1983, after the railroad responded that the importance of notifying emergency 
response personnel of any hazardous materials entrained would be stressed in 
rules classes and timetable instructions. 

As a result of its special investigation of the release of oleum during 
wreckage clearing operations after the derailment of a Seaboard System (now 
part of CSX) freight train in Clay, Kentucky, on February 5, 1984, 49 the 
Safety Board, on July 22, 1985, recommended that the railroad: 

R-85-80 

Modify its program of periodic training of train service employees 
to include instructions on the meaning and applications of 
operating rules applicable to an emergency involving hazardous 
materials. 

The recommendation was classified as "Closed—Acceptable Response" on 
March 25, 1986, after the Seaboard System assured the Safety Board that all 
employees would receive instructions on those rules applicable to an 
emergency involving hazardous materials. 



National Transportation Safety Board. 1985. Release of oleum during 

wreckage-clearing following derailment of Seaboard System Railroad train 

Extra 8294 North, Clay, Kentucky, February 5, 1984. Special Investigation 
Report NTSB/S I R-85/01 . Washington, DC. 39 p. 



70 

As a result of its investigation of the derailment of a Baltimore and 
Ohio Railroad Company freight train near Miamisburg, Ohio, on July 8, 1986, 50 
the Safety Board issued the following safety recommendation to CSX: 

R-87-56 

Reemphasize to all operating personnel the importance of directing 
their initial activities following a derailment to the cooperative 
support of local emergency response agencies. 

On March 9, 1988, CSX informed the Safety Board of (1) the bulletins that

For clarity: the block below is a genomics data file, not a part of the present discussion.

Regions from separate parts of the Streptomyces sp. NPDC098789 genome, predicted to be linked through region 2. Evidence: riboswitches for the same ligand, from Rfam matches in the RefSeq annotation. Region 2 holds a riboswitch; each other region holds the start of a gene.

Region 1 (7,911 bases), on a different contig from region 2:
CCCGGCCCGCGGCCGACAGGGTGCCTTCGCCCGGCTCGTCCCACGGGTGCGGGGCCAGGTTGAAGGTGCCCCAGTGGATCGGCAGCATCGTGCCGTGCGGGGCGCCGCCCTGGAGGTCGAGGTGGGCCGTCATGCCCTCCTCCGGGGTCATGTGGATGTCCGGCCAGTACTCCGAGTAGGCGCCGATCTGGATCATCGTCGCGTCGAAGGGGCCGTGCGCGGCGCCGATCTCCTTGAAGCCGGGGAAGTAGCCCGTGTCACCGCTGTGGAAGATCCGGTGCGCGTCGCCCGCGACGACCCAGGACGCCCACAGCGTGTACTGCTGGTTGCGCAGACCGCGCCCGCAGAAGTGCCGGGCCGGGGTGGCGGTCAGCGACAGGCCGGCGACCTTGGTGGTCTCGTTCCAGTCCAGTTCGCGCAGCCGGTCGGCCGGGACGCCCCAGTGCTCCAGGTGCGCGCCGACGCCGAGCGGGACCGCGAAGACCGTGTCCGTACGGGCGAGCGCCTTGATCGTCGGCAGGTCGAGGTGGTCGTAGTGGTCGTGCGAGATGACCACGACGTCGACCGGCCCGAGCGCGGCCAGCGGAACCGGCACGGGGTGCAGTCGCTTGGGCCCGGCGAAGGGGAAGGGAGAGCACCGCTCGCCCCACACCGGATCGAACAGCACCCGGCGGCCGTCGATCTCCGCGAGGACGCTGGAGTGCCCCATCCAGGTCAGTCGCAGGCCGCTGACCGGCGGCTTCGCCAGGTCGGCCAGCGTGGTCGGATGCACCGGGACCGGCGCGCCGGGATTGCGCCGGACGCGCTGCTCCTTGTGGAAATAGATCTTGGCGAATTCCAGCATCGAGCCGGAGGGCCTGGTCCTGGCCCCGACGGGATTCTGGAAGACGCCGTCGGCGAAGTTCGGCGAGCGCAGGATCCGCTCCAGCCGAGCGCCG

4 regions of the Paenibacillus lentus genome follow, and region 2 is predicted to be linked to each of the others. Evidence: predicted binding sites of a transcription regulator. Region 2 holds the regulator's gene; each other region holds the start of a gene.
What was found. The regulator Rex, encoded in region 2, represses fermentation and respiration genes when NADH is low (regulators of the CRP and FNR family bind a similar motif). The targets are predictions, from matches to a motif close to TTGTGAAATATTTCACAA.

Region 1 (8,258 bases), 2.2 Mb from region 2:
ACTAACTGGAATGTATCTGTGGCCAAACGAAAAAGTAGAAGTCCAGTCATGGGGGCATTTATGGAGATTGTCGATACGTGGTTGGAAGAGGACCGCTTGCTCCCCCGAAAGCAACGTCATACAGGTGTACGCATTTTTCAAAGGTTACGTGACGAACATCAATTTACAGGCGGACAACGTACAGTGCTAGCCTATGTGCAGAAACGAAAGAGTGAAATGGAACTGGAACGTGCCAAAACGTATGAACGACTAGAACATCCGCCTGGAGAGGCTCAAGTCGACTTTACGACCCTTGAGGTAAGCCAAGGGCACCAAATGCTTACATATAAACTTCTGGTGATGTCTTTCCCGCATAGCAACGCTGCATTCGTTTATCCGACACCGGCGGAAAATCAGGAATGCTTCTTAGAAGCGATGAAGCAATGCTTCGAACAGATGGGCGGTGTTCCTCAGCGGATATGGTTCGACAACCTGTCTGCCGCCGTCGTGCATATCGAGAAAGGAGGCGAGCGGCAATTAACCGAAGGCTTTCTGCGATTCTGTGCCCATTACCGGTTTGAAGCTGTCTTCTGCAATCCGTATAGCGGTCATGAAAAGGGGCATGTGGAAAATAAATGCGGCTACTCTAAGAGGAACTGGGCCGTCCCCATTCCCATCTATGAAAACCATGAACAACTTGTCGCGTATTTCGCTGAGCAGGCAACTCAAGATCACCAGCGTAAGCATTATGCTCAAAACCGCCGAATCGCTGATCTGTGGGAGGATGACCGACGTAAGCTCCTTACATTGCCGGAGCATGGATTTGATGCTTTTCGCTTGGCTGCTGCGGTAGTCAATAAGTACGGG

had been issued addressing the "Prevent Accidental Chemical Exposure" 
program, (2) the revised hazardous materials training schedule, and (3) the 
procedures outlined in the CSX's Hazardous Materials Emergency Response 
Guide. Based on the information provided, the recommendation was classified 
as "Closed—Acceptable Action" on July 25, 1988. 

The Safety Board believes that the accident in Akron illustrates that 
CSX personnel were still not provided adequate training on the actions to 
take immediately following an emergency situation despite the Safety Board's 
recommendations on this issue and CSX's assertions that this training was 
being accomplished. Although it appears that CSX management has made the 
necessary information available in the form of bulletins or guidelines, 
operating crews apparently are not understanding or being instructed 
sufficiently on the importance of this information. The Safety Board 
acknowledges CSX's efforts after the Akron accident (1) to provide division 
managers enhanced training on responding to rail transportation emergencies 
involving hazardous materials and (2) to review the feasibility of providing 
video tapes on hazardous materials rules and on emergency response for use in 
operating rules classes. The Safety Board believes, however, that specific 
training on responding to emergencies involving hazardous materials needs to 
be provided to traincrews and supervisory personnel in addition to what is 
covered in operating rules classes for traincrews. This training should 
include, at a minimum, the responsibility of crewmembers to identify 
themselves to emergency response personnel and to provide accurate